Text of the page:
To: United Airlines
Re: Flight 5456 SFO to MFR/Ms. Grumpy Knickers
Date: July 5, 2016
Dear United Airlines,
Her name was Ms. Grumpy Knickers. On July 5, I had the unfortunate experience of being in her company on one of your planes. I’m writing, because for a full month I’ve tried to shake off this experience that’s sticking to me like warm gum on the bottom of a hiking boot. United, you have a problem. We need to talk.
Normally, I don’t bother to go out of my way to contact a company unless I’ve had an exceptional encounter. I rather enjoy writing letters extolling rare virtues like the unparalleled service of a person who made herculean efforts to bring me joy. I take pleasure in knowing that someone with a great attitude received kudos from a manager on my behalf.
With the yang comes the yin, I suppose. Generally, I let the mediocre experiences slide, mostly because there are just so darn many, and I simply lack the free time for all that letter writing. In recent years, I’ve even let go of certain bad or negative customer service encounters, especially if they’ve only affected me, personally.
But not this time, dear United. It was an exceptional experience that deserves attention: exceptionally bad, and an entire plane was subjected to one person’s foul mood.
Our journey started much earlier in the day with a walk down toe jam alley on athlete’s foot freeway to the chamber o’radiation. We watched all the TSA pre-check climbers clamor past us privileged to keep their computers in their bags and their clothes on. Nothing quite says I love you like a good TSA frisking. Were I not so preoccupied with what else those gloves have touched, I would’ve asked the agent to give me some pointers to try out later on my husband. Let’s just say security really put me in the mood for the greeting we received on your plane.
Have you ever taken a bite of lemon and the back of your jaw seizes up while your face momentarily freezes in a contortion of discomfort? That’s what her face looked like. A visual of that grimace upon entering your plane should’ve been my first clue, but I tend to give people the benefit of the doubt. I mean, what if she just received a text break-up or learned that her kid was kicked out of summer camp for selling meth to 5th graders outside of the latrines? Maybe she had that grimace on her face because she ate a bad Starburst or jawbreaker or she cracked a molar on a Mary’s Gone Cracker or something.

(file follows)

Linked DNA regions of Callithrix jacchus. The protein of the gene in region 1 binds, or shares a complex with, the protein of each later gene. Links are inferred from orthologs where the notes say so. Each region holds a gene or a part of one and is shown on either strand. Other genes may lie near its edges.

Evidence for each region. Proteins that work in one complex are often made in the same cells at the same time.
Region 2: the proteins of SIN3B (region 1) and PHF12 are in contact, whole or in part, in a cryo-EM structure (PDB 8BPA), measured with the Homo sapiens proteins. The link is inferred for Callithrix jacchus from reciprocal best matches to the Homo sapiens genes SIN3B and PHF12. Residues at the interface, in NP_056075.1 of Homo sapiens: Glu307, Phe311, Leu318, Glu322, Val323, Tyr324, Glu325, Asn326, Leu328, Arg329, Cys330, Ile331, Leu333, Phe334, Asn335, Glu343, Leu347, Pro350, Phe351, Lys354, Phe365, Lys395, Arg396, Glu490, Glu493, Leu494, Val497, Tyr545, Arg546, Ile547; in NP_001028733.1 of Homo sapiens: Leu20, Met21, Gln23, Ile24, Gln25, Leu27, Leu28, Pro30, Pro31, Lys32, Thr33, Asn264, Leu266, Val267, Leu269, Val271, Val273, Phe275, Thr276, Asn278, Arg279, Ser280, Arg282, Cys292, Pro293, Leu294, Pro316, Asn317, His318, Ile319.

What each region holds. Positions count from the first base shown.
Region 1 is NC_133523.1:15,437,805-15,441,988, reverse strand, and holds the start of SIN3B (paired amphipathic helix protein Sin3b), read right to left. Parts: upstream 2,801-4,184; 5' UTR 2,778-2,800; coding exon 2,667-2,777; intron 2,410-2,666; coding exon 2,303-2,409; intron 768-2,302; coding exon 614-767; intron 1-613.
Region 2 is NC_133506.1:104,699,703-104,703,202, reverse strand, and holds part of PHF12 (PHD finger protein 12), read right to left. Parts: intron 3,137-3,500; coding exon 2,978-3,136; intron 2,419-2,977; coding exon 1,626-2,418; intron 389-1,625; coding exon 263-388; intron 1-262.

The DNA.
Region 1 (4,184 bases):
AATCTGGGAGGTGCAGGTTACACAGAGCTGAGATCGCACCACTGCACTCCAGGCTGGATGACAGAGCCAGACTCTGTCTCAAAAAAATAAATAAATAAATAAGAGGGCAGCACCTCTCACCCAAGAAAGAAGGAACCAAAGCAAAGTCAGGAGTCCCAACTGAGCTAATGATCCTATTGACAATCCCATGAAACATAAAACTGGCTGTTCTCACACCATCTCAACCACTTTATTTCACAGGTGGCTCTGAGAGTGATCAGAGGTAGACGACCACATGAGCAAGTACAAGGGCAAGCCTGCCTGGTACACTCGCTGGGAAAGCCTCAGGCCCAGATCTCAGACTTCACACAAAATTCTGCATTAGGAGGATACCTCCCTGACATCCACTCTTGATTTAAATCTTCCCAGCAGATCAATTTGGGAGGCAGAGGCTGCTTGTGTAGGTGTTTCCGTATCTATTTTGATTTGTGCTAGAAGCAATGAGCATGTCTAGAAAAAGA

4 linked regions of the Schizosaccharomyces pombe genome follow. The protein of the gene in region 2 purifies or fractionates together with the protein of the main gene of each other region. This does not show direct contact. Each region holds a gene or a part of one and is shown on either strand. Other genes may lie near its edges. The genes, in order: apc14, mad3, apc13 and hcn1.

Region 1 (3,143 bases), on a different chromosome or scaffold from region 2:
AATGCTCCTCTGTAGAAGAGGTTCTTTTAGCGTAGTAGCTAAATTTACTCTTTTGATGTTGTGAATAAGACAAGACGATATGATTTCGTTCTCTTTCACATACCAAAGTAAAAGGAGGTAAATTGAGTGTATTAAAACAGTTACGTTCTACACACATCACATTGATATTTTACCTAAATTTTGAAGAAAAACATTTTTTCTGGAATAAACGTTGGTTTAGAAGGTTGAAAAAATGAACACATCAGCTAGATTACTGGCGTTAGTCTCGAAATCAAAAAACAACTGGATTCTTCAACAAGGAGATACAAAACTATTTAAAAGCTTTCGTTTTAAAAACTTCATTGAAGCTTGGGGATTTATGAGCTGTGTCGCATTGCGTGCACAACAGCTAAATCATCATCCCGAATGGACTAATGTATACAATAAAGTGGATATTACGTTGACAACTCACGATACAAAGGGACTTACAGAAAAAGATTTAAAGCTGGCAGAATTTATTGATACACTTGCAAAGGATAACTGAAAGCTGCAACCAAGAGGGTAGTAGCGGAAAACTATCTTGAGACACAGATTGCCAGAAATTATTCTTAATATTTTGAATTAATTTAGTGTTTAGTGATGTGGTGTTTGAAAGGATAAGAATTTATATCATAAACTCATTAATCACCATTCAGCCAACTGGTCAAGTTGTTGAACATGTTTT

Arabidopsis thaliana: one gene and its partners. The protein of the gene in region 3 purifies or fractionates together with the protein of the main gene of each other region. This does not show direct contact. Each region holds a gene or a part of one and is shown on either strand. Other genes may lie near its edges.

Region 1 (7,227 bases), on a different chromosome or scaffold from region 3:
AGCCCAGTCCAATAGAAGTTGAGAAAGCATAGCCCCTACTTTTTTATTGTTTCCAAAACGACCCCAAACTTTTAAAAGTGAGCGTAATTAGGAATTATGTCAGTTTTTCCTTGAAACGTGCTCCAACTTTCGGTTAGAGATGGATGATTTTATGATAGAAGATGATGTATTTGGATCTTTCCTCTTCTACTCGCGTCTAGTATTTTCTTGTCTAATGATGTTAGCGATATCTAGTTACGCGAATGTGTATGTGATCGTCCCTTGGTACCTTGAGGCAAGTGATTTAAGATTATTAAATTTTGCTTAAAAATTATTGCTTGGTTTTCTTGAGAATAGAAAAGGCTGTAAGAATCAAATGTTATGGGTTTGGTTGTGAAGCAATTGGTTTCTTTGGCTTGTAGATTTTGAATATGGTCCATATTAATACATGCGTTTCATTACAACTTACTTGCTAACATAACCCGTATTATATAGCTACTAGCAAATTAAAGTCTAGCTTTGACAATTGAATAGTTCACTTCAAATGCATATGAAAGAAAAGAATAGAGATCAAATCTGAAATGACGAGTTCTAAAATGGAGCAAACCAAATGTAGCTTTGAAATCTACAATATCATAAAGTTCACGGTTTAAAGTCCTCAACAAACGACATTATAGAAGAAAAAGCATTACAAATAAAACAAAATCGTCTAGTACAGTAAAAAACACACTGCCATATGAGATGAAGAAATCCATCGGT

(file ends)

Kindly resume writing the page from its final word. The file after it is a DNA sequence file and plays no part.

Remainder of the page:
I am totally capable of getting my Zen on and working the “bad moments curdle good people” theory. But later when I overheard her belittle someone for pressing the help me button, my doubts resurfaced. Then, when she stopped to inform me, with a supercilious look down her nose, that my computer could not be kept in the seatback pocket and I had to immediately place it in a bag beneath the seat or in the overhead compartment, I knew precisely what was happening: Cruella DeUnited was running the show. I expected her to pull a dead puppy out of the drink cart. My black bag was camo’d by the dark underbelly of the seat in front of me, so when I reached down to grab it, she acted as if I was faking her out. I got a creepy shiver up then down my spine as she stood there, glaring, watching me take the bag and then struggle to put the computer inside. I cautiously peered up waiting for her head to make a full 360, wondering if the other passengers would start levitating toward the ceiling. Ms. Grumpy Knickers was out to share her pain with the 200 or so people on the plane, and she was succeeding one innocent casualty at a time.